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Microsoft Security Bulletin MS01-029 - Critical

Windows Media Player .ASX Processor Contains Unchecked Buffer

Published: May 23, 2001 | Updated: June 23, 2003

Version: 1.1

Originally posted: May 23, 2001
Updated: June 23, 2003

Summary

Who should read this bulletin:
Customers using Microsoft® Windows Media™ Player 6.4 or 7.

Impact of vulnerability:
Potentially run code of attacker's choice.

Recommendation:
Windows Media 6.4 customers should install the patch immediately. Users of Windows Media Player 7 should install the latest Windows Media Player 7.1 version immediately.

Affected Software:

  • Microsoft Windows Media Player 6.4
  • Microsoft Windows Media Player 7

General Information

Technical description:

This bulletin discusses two security vulnerabilities that are related to each other only by the fact that they affect Windows Media Player. We packaged them in a single patch for customers using Windows Media Player 6.4 to make it more convenient for customers to apply. For customers using Windows Media Player 7, both security vulnerabilities are addressed by upgrading to Windows Media Player 7.1.

The two vulnerabilities are:

  • A buffer overrun in the functionality used to process Active Stream Redirector (.ASX) files. This vulnerability is a variant of the buffer overrun vulnerability identified in Microsoft Security Bulletin (MS00-090). Windows Media Player supports the use of .ASX files to enable users to play streaming media that resides on intranet or Internet sites and allows the use of playlists. However, the code that parses .ASX files has an unchecked buffer, and this could potentially enable a malicious user to run code of her choice on the machine of another user. The attacker could either send an affected file to another user and entice him to run or preview it, or she could host such a file on a web site and cause it to launch automatically whenever a user visited the site. The code could take any action on the machine that the legitimate user himself could take.
  • A vulnerability affecting how Windows Media Player handles Internet shortcuts. Windows Media Player has a flaw that causes it to save Internet shortcuts to the user's Temporary Files folder with a fixed known filename. This results in a security vulnerability because it's possible for HTML code to be stored in such a shortcut and launched via a web page or HTML e-mail, in which case the code would run in the Local Computer Zone rather than the Internet Zone. An attacker could exploit this vulnerability to read - but not add, delete or modify - files on another user's computer.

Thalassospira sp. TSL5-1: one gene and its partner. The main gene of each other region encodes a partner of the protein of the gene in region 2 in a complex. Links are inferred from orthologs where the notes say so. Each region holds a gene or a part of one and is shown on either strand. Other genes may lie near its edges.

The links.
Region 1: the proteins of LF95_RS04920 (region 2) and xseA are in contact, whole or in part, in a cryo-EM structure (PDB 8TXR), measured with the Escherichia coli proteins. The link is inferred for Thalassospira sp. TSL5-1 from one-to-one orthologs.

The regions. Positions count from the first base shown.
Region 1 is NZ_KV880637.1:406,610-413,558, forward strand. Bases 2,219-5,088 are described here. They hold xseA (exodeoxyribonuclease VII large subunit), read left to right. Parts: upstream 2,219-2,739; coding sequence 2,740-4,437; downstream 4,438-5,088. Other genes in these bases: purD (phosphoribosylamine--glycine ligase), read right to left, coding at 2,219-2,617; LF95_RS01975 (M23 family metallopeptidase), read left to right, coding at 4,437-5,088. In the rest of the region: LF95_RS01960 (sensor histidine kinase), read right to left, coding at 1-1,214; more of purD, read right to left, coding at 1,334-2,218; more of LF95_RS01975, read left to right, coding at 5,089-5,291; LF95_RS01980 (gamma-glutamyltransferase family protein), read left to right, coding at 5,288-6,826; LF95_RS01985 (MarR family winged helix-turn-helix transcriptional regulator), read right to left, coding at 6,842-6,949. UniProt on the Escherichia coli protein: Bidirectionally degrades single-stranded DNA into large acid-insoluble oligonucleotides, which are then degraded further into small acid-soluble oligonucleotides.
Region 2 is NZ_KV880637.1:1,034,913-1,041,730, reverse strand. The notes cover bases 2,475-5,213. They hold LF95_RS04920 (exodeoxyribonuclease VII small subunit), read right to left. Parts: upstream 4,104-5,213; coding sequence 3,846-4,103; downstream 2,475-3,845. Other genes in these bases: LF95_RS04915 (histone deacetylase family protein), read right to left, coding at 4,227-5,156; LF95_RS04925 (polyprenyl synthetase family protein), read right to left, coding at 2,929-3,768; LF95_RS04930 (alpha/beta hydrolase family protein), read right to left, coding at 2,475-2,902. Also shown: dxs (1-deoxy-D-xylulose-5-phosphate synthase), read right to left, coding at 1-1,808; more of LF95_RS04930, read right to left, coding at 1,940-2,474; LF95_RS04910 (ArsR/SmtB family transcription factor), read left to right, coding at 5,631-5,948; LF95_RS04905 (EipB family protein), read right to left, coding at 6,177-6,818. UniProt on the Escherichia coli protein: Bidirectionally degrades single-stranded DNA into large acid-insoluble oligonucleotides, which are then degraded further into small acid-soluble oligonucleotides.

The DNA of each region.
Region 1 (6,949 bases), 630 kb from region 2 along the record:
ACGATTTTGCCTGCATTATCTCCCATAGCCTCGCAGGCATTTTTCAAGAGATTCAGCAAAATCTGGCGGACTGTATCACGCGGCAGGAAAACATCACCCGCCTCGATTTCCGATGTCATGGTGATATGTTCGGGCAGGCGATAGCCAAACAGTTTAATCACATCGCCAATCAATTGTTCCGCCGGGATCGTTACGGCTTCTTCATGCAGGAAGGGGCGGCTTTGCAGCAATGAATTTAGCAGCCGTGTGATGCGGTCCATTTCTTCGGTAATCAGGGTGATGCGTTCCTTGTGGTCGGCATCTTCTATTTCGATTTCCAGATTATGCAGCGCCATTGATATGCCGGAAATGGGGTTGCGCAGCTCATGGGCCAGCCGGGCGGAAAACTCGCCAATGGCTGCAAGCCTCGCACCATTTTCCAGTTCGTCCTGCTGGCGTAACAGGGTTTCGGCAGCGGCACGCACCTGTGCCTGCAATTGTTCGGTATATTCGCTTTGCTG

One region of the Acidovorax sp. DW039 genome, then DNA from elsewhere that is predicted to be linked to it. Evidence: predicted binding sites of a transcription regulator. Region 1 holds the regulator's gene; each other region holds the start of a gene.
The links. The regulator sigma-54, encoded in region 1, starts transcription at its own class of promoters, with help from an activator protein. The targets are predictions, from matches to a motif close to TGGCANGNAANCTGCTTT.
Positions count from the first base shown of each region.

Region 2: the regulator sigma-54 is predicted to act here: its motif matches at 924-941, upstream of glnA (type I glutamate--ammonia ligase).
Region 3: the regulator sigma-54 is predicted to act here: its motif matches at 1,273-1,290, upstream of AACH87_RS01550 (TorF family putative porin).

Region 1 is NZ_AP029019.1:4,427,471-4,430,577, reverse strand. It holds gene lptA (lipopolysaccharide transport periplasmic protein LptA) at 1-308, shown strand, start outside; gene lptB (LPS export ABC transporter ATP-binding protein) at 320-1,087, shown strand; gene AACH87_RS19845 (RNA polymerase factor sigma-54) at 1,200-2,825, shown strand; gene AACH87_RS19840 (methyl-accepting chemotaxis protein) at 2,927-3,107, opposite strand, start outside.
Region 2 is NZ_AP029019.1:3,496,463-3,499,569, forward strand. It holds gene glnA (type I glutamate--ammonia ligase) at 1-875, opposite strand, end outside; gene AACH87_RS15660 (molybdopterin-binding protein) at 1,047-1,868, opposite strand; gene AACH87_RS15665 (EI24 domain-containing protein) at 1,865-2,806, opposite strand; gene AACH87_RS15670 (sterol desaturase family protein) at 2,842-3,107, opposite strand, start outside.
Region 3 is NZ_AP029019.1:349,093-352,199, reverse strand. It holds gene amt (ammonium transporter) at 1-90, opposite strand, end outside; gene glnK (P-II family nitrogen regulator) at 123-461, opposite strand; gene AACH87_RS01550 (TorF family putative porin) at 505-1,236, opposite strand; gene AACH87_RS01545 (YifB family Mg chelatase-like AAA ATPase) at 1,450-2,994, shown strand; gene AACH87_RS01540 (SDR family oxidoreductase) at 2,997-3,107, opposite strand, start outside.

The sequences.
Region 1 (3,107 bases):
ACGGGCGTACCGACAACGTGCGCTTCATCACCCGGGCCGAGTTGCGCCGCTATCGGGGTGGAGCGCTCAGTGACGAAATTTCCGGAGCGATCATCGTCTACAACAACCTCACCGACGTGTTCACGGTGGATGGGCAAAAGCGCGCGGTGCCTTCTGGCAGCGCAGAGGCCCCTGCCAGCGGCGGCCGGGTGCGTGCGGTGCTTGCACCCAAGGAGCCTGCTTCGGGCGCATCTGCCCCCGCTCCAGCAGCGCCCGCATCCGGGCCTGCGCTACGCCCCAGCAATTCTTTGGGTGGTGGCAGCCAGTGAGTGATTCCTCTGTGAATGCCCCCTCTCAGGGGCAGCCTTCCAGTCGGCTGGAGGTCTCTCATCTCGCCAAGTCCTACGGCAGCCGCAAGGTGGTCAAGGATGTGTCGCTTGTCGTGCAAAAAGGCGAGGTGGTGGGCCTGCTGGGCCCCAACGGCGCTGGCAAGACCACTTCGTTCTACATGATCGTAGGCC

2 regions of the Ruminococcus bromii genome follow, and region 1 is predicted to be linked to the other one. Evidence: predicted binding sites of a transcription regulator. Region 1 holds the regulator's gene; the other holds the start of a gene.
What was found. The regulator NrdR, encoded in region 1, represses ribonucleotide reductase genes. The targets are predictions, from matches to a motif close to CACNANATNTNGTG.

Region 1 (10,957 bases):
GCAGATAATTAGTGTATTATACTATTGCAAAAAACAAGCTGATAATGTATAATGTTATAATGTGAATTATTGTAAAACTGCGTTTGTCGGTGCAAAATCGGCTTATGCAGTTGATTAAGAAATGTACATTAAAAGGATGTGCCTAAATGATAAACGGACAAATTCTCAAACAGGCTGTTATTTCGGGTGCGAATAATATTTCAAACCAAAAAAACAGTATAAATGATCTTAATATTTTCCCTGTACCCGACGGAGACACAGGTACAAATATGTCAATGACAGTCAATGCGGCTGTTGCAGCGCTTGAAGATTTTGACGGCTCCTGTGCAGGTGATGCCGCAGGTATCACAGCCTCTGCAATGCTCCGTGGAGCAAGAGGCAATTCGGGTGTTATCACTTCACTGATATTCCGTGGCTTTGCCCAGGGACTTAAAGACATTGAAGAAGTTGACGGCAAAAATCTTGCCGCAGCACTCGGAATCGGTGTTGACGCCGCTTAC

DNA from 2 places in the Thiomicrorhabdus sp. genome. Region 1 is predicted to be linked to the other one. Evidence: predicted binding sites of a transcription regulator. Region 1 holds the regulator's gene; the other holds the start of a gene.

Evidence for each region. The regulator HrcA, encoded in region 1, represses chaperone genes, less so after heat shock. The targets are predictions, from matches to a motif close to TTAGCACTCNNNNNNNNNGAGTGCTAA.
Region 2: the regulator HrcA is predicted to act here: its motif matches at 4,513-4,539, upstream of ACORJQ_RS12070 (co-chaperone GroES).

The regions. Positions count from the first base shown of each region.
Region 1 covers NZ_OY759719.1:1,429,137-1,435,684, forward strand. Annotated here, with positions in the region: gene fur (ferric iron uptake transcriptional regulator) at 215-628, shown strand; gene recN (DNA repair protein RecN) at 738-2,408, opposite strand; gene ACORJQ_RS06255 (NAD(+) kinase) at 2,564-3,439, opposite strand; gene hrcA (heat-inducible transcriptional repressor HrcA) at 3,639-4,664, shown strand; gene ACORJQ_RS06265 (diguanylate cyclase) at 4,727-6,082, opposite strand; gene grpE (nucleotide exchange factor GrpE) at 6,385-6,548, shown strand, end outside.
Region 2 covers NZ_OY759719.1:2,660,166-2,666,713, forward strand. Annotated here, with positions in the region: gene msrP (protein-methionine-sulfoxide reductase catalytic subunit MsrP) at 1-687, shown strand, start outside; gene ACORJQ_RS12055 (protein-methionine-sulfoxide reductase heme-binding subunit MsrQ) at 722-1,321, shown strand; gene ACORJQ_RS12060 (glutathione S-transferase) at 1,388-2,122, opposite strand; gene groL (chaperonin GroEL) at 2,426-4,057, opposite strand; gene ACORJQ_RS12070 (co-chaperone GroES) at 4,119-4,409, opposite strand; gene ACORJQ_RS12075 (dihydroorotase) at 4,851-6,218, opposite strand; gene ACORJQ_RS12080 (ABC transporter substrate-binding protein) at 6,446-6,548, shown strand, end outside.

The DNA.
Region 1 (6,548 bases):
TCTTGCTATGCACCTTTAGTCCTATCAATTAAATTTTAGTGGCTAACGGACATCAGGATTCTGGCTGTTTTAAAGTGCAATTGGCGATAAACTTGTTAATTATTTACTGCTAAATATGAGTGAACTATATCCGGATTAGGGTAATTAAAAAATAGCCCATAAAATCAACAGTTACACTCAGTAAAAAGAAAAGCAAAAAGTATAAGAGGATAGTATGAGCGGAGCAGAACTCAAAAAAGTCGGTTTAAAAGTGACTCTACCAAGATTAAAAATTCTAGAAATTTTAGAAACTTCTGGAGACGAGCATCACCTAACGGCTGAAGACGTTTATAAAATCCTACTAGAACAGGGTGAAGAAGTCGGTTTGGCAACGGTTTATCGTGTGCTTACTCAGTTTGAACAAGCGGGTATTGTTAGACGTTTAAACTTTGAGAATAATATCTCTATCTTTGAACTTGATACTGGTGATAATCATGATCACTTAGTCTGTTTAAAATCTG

In addition, this patch provides a solution to a potential privacy vulnerability that was recently identified. This issue could be exploited by a malicious set of web sites to distinguish a user. While this issue would not by itself enable a web site to identify the user, it could enable the correlation of user information to potentially build a composite description of the user. .Users can protect themselves by installing the above patch or upgrading to Windows Media Player 7.1, then changing the appropriate settings in their player as outlined below to prevent sets of websites from potentially profiling using Windows Media Player.

  • In Windows Media Player 6.4, the privacy setting is selected via a new option, which can be reached by going to the menu item View / Options then selecting the player tab and de-selecting "Allow Internet sites to uniquely identify your player".
  • In Windows Media Player 7.1, the privacy setting is toggled via the existing option under the tools menu, on the player tab and deselect the option "Allow Internet sites to uniquely identify your player".

Although we typically do not discuss privacy issues in security bulletins, the privacy issue in this case is eliminated by applying the patch and then selecting the new user settings as described above. We have provided this information because the best way to make the privacy update available to customers was by including it in this patch, and because we wanted to provide users who installed the patch with information about how to use the new privacy settings.

Mitigating factors:

Buffer overrun vulnerability:

  • The attacker would need the ability to entice the user into either visiting a web site she controlled, or opening an HTML e-mail she had prepared.
  • The attacker would need to know the specific operating system that the user was running in order to tailor the attack code properly; if the attacker made an incorrect guess about the user's operating system platform, the attack would crash the user's application, but not run code of the attacker's choice.

Internet shortcut vulnerability:

  • On Windows NT 4.0 and Windows 2000 systems, the location of the Temporary Files folder varies from user to user. In order to exploit the vulnerability on these systems, the attacker would need to know the exact location of the Temporary Files folder on the specific system she wished to attack.